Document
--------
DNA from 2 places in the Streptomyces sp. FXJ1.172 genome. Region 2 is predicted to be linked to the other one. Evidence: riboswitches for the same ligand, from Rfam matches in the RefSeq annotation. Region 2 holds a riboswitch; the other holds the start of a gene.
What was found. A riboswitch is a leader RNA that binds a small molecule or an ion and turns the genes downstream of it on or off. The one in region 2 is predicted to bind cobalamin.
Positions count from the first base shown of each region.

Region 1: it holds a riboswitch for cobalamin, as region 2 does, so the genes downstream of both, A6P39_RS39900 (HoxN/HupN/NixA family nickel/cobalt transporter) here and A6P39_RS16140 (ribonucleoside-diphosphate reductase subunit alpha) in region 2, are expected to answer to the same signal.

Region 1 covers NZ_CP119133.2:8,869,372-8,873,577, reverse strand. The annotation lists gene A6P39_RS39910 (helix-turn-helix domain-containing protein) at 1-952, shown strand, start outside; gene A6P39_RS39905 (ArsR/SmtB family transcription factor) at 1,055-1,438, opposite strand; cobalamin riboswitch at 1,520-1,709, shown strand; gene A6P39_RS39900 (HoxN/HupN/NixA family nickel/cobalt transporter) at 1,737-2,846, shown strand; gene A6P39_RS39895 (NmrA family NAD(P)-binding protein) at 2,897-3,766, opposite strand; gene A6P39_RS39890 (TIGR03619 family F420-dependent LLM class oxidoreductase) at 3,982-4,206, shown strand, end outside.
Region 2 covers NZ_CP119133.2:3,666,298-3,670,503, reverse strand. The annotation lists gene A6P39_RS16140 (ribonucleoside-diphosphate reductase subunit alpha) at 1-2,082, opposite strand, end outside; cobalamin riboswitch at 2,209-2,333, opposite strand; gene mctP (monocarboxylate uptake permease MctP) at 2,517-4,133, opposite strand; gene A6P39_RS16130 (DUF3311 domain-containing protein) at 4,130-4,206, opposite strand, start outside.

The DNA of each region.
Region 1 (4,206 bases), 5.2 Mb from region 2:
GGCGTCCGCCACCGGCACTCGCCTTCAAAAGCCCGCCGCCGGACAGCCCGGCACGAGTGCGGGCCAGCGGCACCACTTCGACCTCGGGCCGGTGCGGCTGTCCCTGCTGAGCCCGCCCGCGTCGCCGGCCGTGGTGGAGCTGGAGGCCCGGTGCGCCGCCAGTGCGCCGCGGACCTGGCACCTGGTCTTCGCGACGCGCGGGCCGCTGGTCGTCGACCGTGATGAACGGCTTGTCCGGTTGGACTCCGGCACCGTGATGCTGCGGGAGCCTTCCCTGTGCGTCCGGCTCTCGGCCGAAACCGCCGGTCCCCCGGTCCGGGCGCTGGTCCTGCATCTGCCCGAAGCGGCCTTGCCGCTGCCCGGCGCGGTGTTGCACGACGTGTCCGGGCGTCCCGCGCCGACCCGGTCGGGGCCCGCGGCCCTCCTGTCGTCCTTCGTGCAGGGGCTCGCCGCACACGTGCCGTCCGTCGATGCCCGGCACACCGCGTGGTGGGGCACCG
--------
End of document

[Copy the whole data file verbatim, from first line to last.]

DNA from 2 places in the Streptomyces sp. FXJ1.172 genome. Region 2 is predicted to be linked to the other one. Evidence: riboswitches for the same ligand, from Rfam matches in the RefSeq annotation. Region 2 holds a riboswitch; the other holds the start of a gene.
What was found. A riboswitch is a leader RNA that binds a small molecule or an ion and turns the genes downstream of it on or off. The one in region 2 is predicted to bind cobalamin.
Positions count from the first base shown of each region.

Region 1: it holds a riboswitch for cobalamin, as region 2 does, so the genes downstream of both, A6P39_RS39900 (HoxN/HupN/NixA family nickel/cobalt transporter) here and A6P39_RS16140 (ribonucleoside-diphosphate reductase subunit alpha) in region 2, are expected to answer to the same signal.

Region 1 covers NZ_CP119133.2:8,869,372-8,873,577, reverse strand. The annotation lists gene A6P39_RS39910 (helix-turn-helix domain-containing protein) at 1-952, shown strand, start outside; gene A6P39_RS39905 (ArsR/SmtB family transcription factor) at 1,055-1,438, opposite strand; cobalamin riboswitch at 1,520-1,709, shown strand; gene A6P39_RS39900 (HoxN/HupN/NixA family nickel/cobalt transporter) at 1,737-2,846, shown strand; gene A6P39_RS39895 (NmrA family NAD(P)-binding protein) at 2,897-3,766, opposite strand; gene A6P39_RS39890 (TIGR03619 family F420-dependent LLM class oxidoreductase) at 3,982-4,206, shown strand, end outside.
Region 2 covers NZ_CP119133.2:3,666,298-3,670,503, reverse strand. The annotation lists gene A6P39_RS16140 (ribonucleoside-diphosphate reductase subunit alpha) at 1-2,082, opposite strand, end outside; cobalamin riboswitch at 2,209-2,333, opposite strand; gene mctP (monocarboxylate uptake permease MctP) at 2,517-4,133, opposite strand; gene A6P39_RS16130 (DUF3311 domain-containing protein) at 4,130-4,206, opposite strand, start outside.

The DNA of each region.
Region 1 (4,206 bases), 5.2 Mb from region 2:
GGCGTCCGCCACCGGCACTCGCCTTCAAAAGCCCGCCGCCGGACAGCCCGGCACGAGTGCGGGCCAGCGGCACCACTTCGACCTCGGGCCGGTGCGGCTGTCCCTGCTGAGCCCGCCCGCGTCGCCGGCCGTGGTGGAGCTGGAGGCCCGGTGCGCCGCCAGTGCGCCGCGGACCTGGCACCTGGTCTTCGCGACGCGCGGGCCGCTGGTCGTCGACCGTGATGAACGGCTTGTCCGGTTGGACTCCGGCACCGTGATGCTGCGGGAGCCTTCCCTGTGCGTCCGGCTCTCGGCCGAAACCGCCGGTCCCCCGGTCCGGGCGCTGGTCCTGCATCTGCCCGAAGCGGCCTTGCCGCTGCCCGGCGCGGTGTTGCACGACGTGTCCGGGCGTCCCGCGCCGACCCGGTCGGGGCCCGCGGCCCTCCTGTCGTCCTTCGTGCAGGGGCTCGCCGCACACGTGCCGTCCGTCGATGCCCGGCACACCGCGTGGTGGGGCACCG